Nortel dials up new VoIP solutions

Nortel Networks Corp., one of the world’s largest providers of enterprise telephony, has released two new VOIP (voice over IP) products at the NetWorld+Interop show in Las Vegas.

The first, the Succession Communications Server for Enterprise (CSE) 1000 server, is an evolution of the company’s long-standing Meridian PBX line, according to Nick Pegley, Nortel’s vice president of converged voice solutions. The server is intended for large enterprises.

For branch offices and smaller offices, Nortel also released Version 2.5 of its Business Communications Manager system. The release will let enterprises run IP phones directly on user desktops. Consisting of both hardware and software, Business Communications Manager includes IP telephones, a LAN switch to provide quality of service, and a software component to provide advanced call center and unified messaging applications.

The QoS (quality of service) feature, which works by prioritizing voice traffic and monitoring and correcting latency, will let companies provide IP telephony services without expanding bandwidth, Pegley said. He also noted that the new products offer a migration path for businesses that already use Nortel telephony gear.

Moreover, users will be able to install telephone features on their laptop computers for mobile phone access, according to Pegley.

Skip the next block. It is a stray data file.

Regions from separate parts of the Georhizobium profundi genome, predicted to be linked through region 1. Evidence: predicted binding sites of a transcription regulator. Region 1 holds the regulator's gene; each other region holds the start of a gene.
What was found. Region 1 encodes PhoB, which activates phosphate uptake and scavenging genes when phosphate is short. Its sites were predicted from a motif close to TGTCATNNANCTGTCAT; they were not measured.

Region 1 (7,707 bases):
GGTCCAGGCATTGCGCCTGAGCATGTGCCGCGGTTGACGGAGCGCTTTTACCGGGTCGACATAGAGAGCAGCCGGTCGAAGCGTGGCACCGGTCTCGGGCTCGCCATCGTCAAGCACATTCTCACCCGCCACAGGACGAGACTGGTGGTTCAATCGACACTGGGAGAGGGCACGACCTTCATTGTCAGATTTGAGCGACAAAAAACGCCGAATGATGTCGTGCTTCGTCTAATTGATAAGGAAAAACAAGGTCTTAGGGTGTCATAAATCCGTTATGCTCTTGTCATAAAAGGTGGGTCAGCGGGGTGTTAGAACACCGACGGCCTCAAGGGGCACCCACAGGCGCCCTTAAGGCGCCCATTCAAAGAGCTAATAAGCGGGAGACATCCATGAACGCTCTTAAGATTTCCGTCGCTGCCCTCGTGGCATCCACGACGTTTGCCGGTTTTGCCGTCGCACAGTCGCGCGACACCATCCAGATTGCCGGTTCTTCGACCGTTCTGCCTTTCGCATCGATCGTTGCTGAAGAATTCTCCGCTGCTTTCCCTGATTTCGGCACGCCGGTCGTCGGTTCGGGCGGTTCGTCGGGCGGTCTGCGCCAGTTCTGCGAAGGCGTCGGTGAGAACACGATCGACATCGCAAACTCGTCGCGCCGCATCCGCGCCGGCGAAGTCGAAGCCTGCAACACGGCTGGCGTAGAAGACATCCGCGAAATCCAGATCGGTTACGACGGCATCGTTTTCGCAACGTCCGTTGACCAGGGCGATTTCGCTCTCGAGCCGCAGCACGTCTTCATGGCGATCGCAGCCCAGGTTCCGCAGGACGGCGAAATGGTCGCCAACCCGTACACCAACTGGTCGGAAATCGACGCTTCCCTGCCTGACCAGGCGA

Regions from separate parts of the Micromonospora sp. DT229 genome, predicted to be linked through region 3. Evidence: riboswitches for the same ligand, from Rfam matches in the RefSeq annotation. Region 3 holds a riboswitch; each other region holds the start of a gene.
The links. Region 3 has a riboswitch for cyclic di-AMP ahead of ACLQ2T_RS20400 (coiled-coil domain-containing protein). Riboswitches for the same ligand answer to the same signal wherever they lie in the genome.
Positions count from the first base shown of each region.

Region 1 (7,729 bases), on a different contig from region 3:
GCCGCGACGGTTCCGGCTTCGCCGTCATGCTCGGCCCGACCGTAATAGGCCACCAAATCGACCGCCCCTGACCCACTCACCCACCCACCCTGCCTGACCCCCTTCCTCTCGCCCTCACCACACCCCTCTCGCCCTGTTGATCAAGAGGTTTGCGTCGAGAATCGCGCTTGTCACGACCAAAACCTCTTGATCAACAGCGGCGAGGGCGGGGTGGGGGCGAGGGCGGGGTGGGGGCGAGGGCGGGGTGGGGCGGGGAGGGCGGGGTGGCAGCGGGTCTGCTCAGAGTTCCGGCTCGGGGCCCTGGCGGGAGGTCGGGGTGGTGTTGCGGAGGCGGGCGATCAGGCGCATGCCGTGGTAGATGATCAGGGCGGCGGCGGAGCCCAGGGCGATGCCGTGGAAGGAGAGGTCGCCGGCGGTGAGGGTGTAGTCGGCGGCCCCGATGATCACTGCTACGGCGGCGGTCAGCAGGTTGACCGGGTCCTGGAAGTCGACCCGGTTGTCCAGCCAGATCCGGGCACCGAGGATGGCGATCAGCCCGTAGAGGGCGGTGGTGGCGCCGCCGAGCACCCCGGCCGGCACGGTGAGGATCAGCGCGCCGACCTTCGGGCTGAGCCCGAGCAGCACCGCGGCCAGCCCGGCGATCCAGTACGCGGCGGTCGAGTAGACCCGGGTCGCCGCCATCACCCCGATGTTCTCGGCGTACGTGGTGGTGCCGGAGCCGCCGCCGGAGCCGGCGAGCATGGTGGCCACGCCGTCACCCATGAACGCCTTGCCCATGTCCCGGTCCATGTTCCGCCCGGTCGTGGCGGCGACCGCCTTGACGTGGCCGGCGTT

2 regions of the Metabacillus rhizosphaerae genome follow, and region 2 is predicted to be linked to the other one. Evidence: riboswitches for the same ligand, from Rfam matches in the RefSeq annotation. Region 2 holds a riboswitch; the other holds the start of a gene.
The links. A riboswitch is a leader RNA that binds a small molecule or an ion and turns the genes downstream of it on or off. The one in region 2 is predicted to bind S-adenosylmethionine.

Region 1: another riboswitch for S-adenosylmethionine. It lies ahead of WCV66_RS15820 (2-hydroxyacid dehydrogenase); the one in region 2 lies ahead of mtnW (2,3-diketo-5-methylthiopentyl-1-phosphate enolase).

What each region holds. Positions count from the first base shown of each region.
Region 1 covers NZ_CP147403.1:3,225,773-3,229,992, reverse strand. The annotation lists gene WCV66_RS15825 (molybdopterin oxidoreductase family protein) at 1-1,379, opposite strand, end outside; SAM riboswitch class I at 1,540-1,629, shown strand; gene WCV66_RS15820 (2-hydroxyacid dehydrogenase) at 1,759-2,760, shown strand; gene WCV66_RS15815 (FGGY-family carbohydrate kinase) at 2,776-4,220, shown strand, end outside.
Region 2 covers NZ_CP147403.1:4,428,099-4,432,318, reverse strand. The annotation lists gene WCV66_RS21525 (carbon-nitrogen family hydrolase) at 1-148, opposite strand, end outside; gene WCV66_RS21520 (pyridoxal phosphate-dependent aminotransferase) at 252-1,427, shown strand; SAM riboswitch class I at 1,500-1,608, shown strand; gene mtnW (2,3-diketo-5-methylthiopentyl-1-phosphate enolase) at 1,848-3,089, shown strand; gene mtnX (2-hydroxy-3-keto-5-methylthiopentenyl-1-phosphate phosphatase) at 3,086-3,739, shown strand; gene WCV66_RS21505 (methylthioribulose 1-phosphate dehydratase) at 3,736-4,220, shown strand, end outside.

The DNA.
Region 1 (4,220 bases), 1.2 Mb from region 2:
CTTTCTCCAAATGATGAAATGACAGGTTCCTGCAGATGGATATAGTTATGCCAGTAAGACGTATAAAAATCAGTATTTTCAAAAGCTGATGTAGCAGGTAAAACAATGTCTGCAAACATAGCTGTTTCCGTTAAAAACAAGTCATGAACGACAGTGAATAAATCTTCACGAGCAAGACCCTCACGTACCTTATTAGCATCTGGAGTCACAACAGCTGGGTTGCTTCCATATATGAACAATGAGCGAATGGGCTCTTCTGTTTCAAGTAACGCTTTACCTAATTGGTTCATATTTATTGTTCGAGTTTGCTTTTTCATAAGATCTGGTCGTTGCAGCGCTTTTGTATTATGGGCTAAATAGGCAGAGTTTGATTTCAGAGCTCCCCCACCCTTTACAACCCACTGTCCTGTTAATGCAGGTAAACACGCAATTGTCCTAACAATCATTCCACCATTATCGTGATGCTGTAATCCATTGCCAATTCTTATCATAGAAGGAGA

Some industry analysts believe that VOIP adoption is dragging because enterprises do not perceive any qualitative advantage of IP telephony over conventional phone systems. But according to Pegley, the feature set built into the Brampton, Ont.-based networker’s new devices will appeal to enterprises. “We understand business’ needs,” Pegley said, citing the company’s long history of manufacturing telephones for enterprises.

Meridian has 20 different ways of doing call forwarding, Pegley said. “You might think that no one forwards a call 20 different ways. But we’ve had to develop those features over time because someone needed them. So we have this library of features. I don’t think any CIO could implement anything just on the basis of cost savings if internal customers ended up getting less functionality,” he said.

Business Communications Manager 2.5 will cost roughly US$600 to $700 per seat in settings with fewer than 20 users. Pegley said that the pricing could drop to as low as $500 per seat for larger installations. No pricing for the Succession server was given. Both products will ship at the end of June.

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